It’s true, when I was pregnant, I lost part of my brain, probably not literally, but there were times I could have sworn a portion of it had delivered itself during each one of my pregnancies. So when I heard scientific evidence that a pregnant women’s brain, does in fact, change with pregnancy, well, my curiosity was piqued. Could there be real, documented evidence to support a claim that I in fact, could faithfully testify to?
Let’s take a look:
- Hormones: Well, this one is most obvious to every pregnant woman out there. Yes, no doubt even before that little pregnancy stick came back positive we knew something was up, even with our normal hormonal mood swings. Of course, it might be more difficult for our husband’s to notice other than perhaps were even more irritable or emotional than usual. But our response to hormones is a clear indicator that something has changed within us. Hormones like estrogen, oxytocin and prolactin are incredibly powerful agents coursing their way through a woman’s body and a woman’s brain volume (the gray matter) is effective by these changes. Even while the child is in utero, when a woman feels the fetus move, it triggers her heart to race in response and hormones to increase, hormones which will later prepare her for bonding and nurturing her child.
- DNA: If you are a woman who gave birth to a son, guess what? You now carry that male DNA inside you—forever! Before this sends you running off to stock up on shaving supplies and a subscription to Sports Illustrated, take a step back. No, you might not grow a mustache (though sometimes I wonder about those older women with furry lips….) or looking into joining a local MMA league, but truth be told, male DNA has been found inside the brains of women who birthed male children. The good news? These women tended to have much lower rates of breast cancer than their female-bearing counterparts but had higher rates of colon cancer.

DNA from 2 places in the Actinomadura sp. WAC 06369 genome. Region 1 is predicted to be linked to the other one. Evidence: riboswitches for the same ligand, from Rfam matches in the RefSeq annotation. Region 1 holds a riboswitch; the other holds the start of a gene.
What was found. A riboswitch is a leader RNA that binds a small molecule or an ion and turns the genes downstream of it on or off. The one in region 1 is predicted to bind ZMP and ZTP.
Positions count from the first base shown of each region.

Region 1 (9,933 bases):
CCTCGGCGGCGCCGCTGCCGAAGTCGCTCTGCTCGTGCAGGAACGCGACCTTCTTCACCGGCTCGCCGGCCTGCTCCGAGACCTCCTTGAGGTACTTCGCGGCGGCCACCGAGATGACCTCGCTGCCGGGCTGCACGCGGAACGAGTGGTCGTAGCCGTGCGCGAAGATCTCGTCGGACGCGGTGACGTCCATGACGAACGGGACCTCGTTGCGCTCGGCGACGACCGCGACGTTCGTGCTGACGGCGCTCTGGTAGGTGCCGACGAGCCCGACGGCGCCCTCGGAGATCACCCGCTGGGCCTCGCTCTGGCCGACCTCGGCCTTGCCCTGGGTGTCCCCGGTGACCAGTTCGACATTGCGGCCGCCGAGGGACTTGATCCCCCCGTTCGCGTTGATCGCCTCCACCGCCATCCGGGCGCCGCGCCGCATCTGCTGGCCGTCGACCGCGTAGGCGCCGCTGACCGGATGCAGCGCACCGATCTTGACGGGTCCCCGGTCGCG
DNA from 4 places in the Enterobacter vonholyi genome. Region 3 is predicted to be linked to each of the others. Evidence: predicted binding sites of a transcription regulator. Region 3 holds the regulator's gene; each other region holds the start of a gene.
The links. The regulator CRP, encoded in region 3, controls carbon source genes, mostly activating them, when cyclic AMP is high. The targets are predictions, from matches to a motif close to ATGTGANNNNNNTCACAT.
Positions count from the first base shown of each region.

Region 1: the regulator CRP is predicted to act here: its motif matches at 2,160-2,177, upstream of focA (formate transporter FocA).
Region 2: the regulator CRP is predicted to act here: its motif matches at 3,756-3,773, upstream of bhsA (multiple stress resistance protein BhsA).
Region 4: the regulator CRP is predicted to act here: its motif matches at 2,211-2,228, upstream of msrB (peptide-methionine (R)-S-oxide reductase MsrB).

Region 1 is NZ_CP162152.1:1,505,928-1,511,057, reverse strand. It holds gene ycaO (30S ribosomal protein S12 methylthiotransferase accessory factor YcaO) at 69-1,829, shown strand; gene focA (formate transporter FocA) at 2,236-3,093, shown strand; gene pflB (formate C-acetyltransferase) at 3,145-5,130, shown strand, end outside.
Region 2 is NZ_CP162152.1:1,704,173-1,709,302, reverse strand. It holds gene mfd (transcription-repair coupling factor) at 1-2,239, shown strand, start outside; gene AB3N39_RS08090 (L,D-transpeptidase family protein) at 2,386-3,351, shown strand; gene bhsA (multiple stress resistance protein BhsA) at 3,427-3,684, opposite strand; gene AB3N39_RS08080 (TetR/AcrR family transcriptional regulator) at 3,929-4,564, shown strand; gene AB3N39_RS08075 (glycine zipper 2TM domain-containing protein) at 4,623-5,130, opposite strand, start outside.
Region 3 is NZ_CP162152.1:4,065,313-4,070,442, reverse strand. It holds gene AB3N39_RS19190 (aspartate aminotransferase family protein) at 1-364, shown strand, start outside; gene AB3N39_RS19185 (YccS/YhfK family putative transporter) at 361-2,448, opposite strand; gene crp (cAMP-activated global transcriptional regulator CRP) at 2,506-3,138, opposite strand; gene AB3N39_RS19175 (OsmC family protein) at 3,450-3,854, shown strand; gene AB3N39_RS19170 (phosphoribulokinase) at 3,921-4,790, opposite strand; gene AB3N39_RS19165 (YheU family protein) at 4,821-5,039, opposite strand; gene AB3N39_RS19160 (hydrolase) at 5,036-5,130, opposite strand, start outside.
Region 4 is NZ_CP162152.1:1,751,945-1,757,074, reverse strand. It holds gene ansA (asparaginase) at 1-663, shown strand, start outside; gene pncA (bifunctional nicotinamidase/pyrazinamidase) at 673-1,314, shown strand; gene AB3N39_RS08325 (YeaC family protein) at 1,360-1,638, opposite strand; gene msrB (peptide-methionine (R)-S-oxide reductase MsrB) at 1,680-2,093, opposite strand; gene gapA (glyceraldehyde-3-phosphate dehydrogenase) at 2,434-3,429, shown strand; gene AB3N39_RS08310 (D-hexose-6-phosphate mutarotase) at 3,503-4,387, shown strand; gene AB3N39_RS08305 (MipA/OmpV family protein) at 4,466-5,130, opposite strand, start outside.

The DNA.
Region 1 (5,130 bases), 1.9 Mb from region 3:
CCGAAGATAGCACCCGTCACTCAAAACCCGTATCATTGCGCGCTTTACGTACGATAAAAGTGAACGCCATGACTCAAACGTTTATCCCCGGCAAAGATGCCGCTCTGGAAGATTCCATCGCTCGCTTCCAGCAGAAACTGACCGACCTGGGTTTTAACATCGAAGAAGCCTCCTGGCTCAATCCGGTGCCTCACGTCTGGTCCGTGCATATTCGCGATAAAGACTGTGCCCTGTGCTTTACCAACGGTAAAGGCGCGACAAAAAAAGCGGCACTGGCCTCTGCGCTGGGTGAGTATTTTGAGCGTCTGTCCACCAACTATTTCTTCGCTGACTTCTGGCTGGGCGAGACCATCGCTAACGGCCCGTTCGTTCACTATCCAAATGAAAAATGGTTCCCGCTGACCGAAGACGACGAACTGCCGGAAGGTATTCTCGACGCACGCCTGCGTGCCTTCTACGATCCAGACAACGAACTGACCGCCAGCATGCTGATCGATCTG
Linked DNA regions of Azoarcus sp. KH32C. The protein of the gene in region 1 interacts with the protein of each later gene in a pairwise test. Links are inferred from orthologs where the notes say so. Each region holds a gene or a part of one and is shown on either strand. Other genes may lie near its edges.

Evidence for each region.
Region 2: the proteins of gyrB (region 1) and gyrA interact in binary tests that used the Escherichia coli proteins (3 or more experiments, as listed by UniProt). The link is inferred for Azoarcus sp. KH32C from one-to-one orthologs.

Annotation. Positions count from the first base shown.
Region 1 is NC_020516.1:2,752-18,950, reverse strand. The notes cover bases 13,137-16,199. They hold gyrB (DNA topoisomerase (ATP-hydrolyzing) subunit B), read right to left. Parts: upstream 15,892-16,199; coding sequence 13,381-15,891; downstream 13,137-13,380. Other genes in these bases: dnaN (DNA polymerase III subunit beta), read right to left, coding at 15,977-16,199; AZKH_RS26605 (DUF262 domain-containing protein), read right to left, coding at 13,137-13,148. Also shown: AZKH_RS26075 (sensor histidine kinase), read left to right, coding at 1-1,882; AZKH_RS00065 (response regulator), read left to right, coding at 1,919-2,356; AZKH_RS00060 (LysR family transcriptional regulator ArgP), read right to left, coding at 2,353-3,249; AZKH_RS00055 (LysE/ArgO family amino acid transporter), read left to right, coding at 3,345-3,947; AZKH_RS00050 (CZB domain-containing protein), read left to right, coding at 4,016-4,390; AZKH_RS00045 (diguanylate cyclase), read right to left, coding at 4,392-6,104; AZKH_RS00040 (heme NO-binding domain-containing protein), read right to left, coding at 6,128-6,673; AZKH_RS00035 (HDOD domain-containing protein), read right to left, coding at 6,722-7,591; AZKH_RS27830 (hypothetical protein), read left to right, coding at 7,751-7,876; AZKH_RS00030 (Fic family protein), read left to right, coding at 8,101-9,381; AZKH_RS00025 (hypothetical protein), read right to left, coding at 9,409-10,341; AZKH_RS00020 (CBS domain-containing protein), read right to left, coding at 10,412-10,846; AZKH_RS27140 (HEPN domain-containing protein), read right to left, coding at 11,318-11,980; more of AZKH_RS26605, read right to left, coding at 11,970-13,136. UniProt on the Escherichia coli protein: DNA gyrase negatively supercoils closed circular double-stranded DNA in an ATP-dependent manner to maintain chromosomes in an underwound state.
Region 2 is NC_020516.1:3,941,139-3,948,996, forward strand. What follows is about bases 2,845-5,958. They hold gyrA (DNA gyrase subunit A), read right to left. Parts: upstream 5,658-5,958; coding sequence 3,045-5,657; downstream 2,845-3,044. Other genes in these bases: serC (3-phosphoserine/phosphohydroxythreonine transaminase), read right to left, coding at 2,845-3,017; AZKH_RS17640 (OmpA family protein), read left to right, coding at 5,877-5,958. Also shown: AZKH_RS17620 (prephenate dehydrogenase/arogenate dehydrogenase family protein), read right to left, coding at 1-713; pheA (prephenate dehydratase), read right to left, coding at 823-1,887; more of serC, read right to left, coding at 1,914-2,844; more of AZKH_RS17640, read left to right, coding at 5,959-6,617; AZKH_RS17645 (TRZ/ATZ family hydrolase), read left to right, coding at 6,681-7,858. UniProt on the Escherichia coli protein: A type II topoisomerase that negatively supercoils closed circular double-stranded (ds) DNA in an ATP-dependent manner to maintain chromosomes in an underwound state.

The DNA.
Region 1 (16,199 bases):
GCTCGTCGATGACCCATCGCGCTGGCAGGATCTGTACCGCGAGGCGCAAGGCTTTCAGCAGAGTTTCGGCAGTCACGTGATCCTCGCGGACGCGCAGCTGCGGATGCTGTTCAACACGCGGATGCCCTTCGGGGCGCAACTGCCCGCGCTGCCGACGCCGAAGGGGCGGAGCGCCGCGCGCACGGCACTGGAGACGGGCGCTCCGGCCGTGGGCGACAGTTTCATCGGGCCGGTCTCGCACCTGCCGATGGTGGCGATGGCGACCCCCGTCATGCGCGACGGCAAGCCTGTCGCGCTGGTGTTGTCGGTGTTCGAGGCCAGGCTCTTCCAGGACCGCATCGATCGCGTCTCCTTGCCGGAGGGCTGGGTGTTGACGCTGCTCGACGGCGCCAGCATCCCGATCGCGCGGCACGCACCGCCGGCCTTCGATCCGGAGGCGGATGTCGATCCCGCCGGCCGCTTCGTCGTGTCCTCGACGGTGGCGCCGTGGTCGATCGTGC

- Shrinkage/Growth: Yes, during pregnancy, due to the flood of released hormones and metabolic rates, the brains of pregnant woman have been found to have shrunk in size as opposed to the size of their brains following childbirth. Many factors are involved, and again hormones play a huge role in a woman’s overall pregnancy as well as other issues like lack of sleep, fatigue, perhaps malnutrition due to severe morning sickness and anxieties. Whereas these can all contribute to shrinkage, they can also be instrumental in the swelling and growth of the brain after delivery. This has led researchers to believe these physical changes are intrinsic to her brain in ensuring the survival of her offspring, physical responses to her newborn. If a woman has a decreased level of these hormones, it could also explain the aberrant mother who never bonds with her child. Scientists and medical researchers have surmised, due in part to nurturing and emotional bonding to the newborn, the brain growth may be the reason an exhausted mother can still hear that newborn cry while her snoozing spouse can sleep right through it.
For most of us who have given birth, we know the pregnancy journey is an emotional and at times exhilarating one. And we could attest to some of these notions about a woman’s brain changing, before, during and after pregnancy. But as I’ve come to my own conclusion; having children has changed my outlook on life and whether it’s due to brain changes or just the fact that I’m responsible for these children of mine, I’m not sure.
One thing I do know, I have grown as a person, becoming far more compassionate, considerate and patient to not only my family, but also mankind. Hallmark commercials can often send me running to find a handy tissue and I worry about the effects of global warming in a way I would never have as a twenty-year-old.
Are these quantifiable? Probably not, but if my brain changed, it was for the better.
Kristen Hurst is a stay at home mother of three who enjoys blogging. She received her bachelor’s degree in fashion marketing, and writes often about maternity swimwear. When she’s not trying to juggle the lives of Casey, Austin and Ben, she enjoys painting and catching up with a great Jane Austen novel.